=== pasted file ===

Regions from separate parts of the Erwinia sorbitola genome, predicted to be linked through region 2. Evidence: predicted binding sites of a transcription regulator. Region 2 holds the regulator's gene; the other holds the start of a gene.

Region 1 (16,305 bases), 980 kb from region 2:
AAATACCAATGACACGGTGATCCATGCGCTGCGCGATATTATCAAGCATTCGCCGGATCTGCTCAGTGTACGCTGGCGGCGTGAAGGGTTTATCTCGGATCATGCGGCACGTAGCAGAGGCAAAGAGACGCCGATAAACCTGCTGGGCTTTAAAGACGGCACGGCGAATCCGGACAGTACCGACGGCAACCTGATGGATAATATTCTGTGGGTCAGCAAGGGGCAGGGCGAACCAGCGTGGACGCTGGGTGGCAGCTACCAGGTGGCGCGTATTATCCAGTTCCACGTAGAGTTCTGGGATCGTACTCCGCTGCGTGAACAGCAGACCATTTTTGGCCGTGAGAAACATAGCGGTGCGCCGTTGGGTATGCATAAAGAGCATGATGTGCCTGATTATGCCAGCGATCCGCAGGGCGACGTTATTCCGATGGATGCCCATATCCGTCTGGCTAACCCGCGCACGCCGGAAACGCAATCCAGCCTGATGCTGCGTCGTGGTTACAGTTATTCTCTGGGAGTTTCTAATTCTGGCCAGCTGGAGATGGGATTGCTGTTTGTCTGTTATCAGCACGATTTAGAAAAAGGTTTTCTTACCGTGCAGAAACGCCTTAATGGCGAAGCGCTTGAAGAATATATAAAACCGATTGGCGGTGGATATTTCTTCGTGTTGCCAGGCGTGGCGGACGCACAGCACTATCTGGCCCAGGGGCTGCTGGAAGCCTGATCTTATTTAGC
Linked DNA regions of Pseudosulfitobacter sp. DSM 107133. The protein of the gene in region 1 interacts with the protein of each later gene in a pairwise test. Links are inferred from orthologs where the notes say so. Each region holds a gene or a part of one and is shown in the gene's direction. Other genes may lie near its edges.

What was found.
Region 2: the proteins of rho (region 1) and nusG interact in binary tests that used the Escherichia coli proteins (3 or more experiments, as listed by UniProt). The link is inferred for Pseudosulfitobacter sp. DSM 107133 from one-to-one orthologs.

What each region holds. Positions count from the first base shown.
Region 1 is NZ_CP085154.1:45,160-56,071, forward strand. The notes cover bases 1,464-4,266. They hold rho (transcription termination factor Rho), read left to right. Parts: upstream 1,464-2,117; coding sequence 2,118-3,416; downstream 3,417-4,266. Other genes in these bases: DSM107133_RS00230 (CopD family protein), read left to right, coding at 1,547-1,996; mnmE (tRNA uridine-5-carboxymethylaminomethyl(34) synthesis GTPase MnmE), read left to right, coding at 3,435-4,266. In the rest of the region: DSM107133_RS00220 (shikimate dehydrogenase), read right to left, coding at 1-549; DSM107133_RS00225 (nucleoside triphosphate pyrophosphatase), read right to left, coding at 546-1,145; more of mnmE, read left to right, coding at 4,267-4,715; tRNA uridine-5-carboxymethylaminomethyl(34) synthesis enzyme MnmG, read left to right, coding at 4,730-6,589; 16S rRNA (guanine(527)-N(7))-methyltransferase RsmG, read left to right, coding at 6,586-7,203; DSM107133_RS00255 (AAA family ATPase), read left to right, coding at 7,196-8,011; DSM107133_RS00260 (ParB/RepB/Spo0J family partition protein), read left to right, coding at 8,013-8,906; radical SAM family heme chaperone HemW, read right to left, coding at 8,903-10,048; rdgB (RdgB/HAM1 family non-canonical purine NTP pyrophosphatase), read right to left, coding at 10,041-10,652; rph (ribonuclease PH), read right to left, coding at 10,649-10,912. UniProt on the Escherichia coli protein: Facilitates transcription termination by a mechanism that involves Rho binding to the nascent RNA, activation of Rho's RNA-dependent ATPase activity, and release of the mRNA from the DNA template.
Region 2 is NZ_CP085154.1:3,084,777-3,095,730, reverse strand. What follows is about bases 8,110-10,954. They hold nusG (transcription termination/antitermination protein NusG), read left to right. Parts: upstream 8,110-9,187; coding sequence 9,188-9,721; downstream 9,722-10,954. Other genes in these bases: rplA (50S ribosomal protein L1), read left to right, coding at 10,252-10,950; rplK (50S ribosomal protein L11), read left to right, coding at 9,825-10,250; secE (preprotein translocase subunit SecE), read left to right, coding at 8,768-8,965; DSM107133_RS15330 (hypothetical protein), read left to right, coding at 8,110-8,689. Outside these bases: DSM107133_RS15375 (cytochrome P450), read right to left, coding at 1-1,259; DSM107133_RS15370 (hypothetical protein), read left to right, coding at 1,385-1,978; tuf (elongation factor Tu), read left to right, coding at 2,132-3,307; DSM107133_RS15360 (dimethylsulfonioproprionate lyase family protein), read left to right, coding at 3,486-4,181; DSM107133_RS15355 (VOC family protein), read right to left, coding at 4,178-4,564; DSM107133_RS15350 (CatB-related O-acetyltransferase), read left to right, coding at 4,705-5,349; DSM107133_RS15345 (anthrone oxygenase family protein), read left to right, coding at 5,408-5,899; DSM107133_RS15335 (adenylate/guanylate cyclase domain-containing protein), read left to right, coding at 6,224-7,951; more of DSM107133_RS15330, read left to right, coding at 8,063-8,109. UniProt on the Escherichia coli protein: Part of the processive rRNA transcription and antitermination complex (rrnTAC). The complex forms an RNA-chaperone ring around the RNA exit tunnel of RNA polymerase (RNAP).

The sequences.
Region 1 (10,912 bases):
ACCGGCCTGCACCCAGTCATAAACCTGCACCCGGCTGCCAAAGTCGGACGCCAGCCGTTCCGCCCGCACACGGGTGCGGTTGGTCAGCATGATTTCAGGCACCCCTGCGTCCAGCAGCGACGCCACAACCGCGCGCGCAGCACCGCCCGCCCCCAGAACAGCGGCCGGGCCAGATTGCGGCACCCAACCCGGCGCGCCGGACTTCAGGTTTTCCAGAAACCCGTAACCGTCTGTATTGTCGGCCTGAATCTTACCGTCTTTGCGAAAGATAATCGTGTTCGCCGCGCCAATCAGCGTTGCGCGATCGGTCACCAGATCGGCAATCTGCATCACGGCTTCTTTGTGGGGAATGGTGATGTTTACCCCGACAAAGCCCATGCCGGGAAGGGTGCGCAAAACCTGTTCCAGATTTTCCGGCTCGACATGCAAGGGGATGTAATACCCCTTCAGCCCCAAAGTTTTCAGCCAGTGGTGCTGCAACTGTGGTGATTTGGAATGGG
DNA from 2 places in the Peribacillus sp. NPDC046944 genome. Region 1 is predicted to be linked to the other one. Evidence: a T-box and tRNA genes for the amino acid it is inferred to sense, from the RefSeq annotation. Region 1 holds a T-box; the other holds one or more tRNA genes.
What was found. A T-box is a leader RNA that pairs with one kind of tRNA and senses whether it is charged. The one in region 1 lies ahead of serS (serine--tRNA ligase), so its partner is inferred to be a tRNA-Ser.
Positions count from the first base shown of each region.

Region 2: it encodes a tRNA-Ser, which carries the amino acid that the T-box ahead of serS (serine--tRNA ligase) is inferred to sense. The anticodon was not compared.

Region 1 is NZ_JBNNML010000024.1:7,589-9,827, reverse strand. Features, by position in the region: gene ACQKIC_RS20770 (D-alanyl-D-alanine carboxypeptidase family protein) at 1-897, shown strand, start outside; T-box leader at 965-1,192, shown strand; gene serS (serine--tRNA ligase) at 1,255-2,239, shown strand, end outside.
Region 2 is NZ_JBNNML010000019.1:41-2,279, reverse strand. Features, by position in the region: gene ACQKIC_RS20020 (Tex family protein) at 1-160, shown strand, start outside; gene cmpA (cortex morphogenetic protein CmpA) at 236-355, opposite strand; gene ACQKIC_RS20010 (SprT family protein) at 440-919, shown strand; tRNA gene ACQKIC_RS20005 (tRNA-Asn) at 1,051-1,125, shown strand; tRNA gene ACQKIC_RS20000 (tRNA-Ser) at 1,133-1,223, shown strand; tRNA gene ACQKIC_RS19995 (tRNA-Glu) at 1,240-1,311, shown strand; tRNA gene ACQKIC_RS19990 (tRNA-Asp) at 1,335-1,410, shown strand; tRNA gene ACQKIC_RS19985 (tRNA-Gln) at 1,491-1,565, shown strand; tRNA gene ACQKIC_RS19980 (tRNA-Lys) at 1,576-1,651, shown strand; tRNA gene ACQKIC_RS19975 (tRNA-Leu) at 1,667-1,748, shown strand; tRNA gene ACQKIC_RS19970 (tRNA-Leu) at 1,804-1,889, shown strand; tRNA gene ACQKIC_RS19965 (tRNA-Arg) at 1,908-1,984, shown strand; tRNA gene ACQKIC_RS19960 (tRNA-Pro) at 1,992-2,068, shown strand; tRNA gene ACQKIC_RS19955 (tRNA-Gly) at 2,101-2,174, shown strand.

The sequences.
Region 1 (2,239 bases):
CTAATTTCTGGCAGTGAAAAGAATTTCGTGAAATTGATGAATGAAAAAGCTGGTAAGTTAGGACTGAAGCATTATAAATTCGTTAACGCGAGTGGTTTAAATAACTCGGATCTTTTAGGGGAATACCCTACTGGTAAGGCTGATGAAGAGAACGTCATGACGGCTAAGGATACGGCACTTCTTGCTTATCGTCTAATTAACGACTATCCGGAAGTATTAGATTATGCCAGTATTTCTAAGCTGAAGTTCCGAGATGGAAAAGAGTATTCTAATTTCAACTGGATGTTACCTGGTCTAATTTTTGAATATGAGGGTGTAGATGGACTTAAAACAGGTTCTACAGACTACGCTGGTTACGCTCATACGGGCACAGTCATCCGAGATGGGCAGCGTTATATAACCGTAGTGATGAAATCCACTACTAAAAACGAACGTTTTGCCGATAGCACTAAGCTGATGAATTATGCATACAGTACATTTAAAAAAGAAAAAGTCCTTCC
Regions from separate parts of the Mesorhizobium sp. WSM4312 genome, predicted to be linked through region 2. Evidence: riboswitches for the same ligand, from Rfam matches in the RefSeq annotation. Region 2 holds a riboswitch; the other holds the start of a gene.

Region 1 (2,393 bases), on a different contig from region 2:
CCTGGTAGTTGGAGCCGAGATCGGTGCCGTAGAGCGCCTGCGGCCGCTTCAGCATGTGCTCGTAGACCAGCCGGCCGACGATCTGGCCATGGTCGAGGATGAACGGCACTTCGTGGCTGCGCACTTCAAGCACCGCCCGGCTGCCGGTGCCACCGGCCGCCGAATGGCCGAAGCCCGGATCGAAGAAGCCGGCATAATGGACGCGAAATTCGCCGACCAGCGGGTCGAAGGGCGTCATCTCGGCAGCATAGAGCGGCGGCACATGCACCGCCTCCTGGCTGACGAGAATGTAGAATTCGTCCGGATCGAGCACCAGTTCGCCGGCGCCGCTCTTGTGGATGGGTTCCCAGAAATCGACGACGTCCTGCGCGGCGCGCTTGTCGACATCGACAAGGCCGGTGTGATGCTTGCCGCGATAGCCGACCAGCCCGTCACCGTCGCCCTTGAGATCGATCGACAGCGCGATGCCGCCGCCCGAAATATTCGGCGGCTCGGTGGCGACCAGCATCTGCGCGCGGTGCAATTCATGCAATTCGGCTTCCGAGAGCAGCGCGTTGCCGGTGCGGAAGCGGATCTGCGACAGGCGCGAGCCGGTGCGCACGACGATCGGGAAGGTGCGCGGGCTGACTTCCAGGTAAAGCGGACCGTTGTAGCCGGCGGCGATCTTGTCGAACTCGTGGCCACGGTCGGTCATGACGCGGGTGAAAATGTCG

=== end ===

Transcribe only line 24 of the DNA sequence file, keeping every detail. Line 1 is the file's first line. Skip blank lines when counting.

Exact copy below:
CCTGGTAGTTGGAGCCGAGATCGGTGCCGTAGAGCGCCTGCGGCCGCTTCAGCATGTGCTCGTAGACCAGCCGGCCGACGATCTGGCCATGGTCGAGGATGAACGGCACTTCGTGGCTGCGCACTTCAAGCACCGCCCGGCTGCCGGTGCCACCGGCCGCCGAATGGCCGAAGCCCGGATCGAAGAAGCCGGCATAATGGACGCGAAATTCGCCGACCAGCGGGTCGAAGGGCGTCATCTCGGCAGCATAGAGCGGCGGCACATGCACCGCCTCCTGGCTGACGAGAATGTAGAATTCGTCCGGATCGAGCACCAGTTCGCCGGCGCCGCTCTTGTGGATGGGTTCCCAGAAATCGACGACGTCCTGCGCGGCGCGCTTGTCGACATCGACAAGGCCGGTGTGATGCTTGCCGCGATAGCCGACCAGCCCGTCACCGTCGCCCTTGAGATCGATCGACAGCGCGATGCCGCCGCCCGAAATATTCGGCGGCTCGGTGGCGACCAGCATCTGCGCGCGGTGCAATTCATGCAATTCGGCTTCCGAGAGCAGCGCGTTGCCGGTGCGGAAGCGGATCTGCGACAGGCGCGAGCCGGTGCGCACGACGATCGGGAAGGTGCGCGGGCTGACTTCCAGGTAAAGCGGACCGTTGTAGCCGGCGGCGATCTTGTCGAACTCGTGGCCACGGTCGGTCATGACGCGGGTGAAAATGTCG